Though considered one of the most famous American artists of the 20th century, Robert Indiana (1928–2018) is perhaps best recognized by one singular motif: the word “LOVE,” represented in stacked serif capital letters within a perfectly square format, and featuring a slightly tilted “O.” For Indiana, love was an irreducible and universal theme, and his signature work has unsurprisingly won the world over.
Indiana, who was born Robert Clark, showed a proclivity for art starting in childhood, and he attended a technical high school with an art-focused curriculum. Following graduation, he spent three years in the U.S. Air Force before continuing his study of art at the Art Institute of Chicago, the Skowhegan School of Sculpture and Painting, and the Edinburgh College of Art respectively. He eventually relocated to New York, and in 1956, met Ellsworth Kelly, who suggested that he move to Coenties Slip on the south of Manhattan, which was home to pioneering artists such as Agnes Martin, James Rosenquist, and Cy Twombly. Living and working within this tight-knit community of artists significantly influenced Indiana’s work, and in the early 1960s he began experimenting with the word that would ultimately have a profound impact on his life and career.
In 1961, Indiana completed , his very first painting that featured the word “love.” In his 1964 painting , the spiritual element of the word was brought to the fore, inspired by a refrain frequently reproduced in the Christian Science churches of his childhood. Over the next few years, he would reimagine the word again and again in silkscreens, as greeting cards, and ultimately, as the sculptures that gained him a global audience.
In honor of the universal and transformative power of love this Valentine’s Day, we revisit Indiana’s seminal works to bring you three intriguing facts about the beloved motif.
Indiana’s motif first became famous as a MoMA holiday card
Although we tend not to equate fine art with stationary, that is exactly where got its big break. Initially, Indiana experimented with various stylistic approaches to the stacked letters by forming “love” through a series of rubbings; he included one of these rubbings done in red crayon in a Christmas card that he gave to art critic Gene Swenson in 1964. Meeting Kelly, however, proved pivotal for the design, as he introduced Indiana to Hard Edge abstraction, which ended up being the stylistic catalyst for the design of that we know today. In 1965, the Museum of Modern Art (MoMA) invited Indiana to submit a design for its Christmas card, and in red, blue, and green was chosen. “With the red, blue, and green paintings, the interaction in the eyes is of such a nature that with the slightest change of light, the fields automatically interchange, the positive becomes negative and vice versa, with almost a violent effect in the eye,” said Indiana. It became one of the museum’s most lucrative cards ever produced, and it allowed the work to be disseminated to a huge audience.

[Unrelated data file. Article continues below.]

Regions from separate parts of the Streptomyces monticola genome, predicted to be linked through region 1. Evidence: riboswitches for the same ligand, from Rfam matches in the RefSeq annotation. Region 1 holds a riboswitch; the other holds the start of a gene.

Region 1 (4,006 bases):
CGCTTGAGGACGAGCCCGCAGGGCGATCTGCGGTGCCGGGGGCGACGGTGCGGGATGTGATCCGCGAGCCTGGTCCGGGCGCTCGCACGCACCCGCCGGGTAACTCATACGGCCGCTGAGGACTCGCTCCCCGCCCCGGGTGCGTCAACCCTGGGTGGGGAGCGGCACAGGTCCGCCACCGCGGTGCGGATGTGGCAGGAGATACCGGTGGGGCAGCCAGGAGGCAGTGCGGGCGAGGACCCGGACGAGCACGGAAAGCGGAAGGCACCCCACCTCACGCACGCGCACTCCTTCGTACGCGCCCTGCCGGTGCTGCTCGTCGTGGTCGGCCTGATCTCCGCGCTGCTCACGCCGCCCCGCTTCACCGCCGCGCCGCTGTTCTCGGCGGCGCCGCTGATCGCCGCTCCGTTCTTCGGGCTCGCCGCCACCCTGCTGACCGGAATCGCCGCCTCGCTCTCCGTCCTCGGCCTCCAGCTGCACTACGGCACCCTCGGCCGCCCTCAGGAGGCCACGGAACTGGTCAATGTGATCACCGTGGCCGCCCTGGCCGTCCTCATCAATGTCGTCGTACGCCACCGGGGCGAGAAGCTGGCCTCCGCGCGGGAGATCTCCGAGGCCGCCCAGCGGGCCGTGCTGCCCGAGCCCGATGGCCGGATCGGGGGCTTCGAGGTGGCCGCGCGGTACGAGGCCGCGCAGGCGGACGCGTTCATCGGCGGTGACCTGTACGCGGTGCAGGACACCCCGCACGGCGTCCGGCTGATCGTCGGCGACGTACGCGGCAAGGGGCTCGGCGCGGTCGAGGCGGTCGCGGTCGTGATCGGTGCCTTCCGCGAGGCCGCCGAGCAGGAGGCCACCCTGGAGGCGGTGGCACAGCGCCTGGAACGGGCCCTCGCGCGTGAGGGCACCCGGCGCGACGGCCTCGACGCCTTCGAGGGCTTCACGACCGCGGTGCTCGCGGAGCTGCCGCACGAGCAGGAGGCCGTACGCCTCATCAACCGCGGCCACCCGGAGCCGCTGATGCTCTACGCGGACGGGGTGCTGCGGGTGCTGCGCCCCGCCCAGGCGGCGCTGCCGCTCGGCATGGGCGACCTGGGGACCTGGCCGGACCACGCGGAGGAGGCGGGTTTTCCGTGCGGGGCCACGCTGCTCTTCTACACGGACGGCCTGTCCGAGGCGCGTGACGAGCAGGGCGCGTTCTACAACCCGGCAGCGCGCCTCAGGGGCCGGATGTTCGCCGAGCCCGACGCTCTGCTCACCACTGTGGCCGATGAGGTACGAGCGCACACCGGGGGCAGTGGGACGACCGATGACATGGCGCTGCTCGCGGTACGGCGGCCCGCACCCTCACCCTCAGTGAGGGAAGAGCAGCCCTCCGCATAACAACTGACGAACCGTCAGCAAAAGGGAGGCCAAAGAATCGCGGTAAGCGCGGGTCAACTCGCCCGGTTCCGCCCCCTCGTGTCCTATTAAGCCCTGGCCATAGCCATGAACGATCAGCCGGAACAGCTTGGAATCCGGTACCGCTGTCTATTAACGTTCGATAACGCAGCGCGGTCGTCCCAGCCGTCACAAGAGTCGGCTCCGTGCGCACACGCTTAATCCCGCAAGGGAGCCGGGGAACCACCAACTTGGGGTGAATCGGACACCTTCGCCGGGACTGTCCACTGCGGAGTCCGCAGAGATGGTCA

There are over 50 sculptures around the world
Following the runaway success of the MoMA holiday card, took on a life of its own as a hallmark of the Pop art movement and as a symbol of the “Love Generation.” Indiana continued to experiment with the motif—including working with Marian Goodman to produce the first versions of the work in aluminum—and it was reproduced on an eight-cent postage stamp in 1973. The first iteration of the work in Cor-Ten steel was created in 1970, and acquired by the Indianapolis Museum of Art. Over the following decades, Indiana went on to produce over 50 editions of the sculpture that have been installed worldwide—with two being translated into Spanish and Hebrew. In 2008, he returned to the stacked letters and produced the design with the word “hope” (including the signature tilted “O”) to support the campaign of Barack Obama. It was reproduced on all manner of campaign trail merch from T-shirts to buttons, with proceeds going to the campaign efforts. The following year, he created a Cor-Ten steel sculpture based on .
Indiana didn’t exactly love
Indiana’s relationship with his most famous work was complicated. On the one hand, it catapulted him to global fame, earning him a spot in the art historical canon as a significant Pop artist. On the other, it largely overshadowed all his other work, with Indiana himself rejecting the Pop art label: “I was the least Pop of all the Pop artists.” The widespread popularity of also led many of his contemporaries to label him a sell-out, though Indiana did not enjoy a great deal of financial success from the work as the lettering was not trademarked, leading to massive numbers of unauthorized reproductions in the form of posters, souvenirs, and other merchandise. Overwhelmed by the work’s popularity and the fame it brought him, as well as the apparent inability to escape its shadow, Indiana left New York permanently and relocated to an island in Maine in 1978, where he lived reclusively for the rest of his life.